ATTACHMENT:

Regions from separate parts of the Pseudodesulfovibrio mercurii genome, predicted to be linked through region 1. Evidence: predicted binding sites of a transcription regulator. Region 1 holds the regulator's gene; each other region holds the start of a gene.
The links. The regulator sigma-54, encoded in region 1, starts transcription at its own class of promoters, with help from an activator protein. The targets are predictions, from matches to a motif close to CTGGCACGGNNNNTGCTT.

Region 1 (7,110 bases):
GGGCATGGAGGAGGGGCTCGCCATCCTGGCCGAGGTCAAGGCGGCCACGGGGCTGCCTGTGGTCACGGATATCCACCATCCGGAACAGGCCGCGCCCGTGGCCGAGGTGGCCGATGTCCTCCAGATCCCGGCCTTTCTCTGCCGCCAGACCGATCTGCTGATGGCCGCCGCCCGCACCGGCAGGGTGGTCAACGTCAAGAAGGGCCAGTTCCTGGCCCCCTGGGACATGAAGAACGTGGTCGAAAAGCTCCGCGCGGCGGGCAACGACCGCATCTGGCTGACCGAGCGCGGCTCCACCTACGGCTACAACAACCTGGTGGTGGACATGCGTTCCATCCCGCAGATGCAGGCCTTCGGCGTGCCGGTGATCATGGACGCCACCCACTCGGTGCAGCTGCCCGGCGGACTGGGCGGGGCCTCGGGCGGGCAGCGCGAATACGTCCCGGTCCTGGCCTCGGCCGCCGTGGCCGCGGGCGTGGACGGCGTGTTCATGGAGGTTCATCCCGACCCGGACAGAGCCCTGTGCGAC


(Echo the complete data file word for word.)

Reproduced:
Regions from separate parts of the Pseudodesulfovibrio mercurii genome, predicted to be linked through region 1. Evidence: predicted binding sites of a transcription regulator. Region 1 holds the regulator's gene; each other region holds the start of a gene.
The links. The regulator sigma-54, encoded in region 1, starts transcription at its own class of promoters, with help from an activator protein. The targets are predictions, from matches to a motif close to CTGGCACGGNNNNTGCTT.

Region 1 (7,110 bases):
GGGCATGGAGGAGGGGCTCGCCATCCTGGCCGAGGTCAAGGCGGCCACGGGGCTGCCTGTGGTCACGGATATCCACCATCCGGAACAGGCCGCGCCCGTGGCCGAGGTGGCCGATGTCCTCCAGATCCCGGCCTTTCTCTGCCGCCAGACCGATCTGCTGATGGCCGCCGCCCGCACCGGCAGGGTGGTCAACGTCAAGAAGGGCCAGTTCCTGGCCCCCTGGGACATGAAGAACGTGGTCGAAAAGCTCCGCGCGGCGGGCAACGACCGCATCTGGCTGACCGAGCGCGGCTCCACCTACGGCTACAACAACCTGGTGGTGGACATGCGTTCCATCCCGCAGATGCAGGCCTTCGGCGTGCCGGTGATCATGGACGCCACCCACTCGGTGCAGCTGCCCGGCGGACTGGGCGGGGCCTCGGGCGGGCAGCGCGAATACGTCCCGGTCCTGGCCTCGGCCGCCGTGGCCGCGGGCGTGGACGGCGTGTTCATGGAGGTTCATCCCGACCCGGACAGAGCCCTGTGCGAC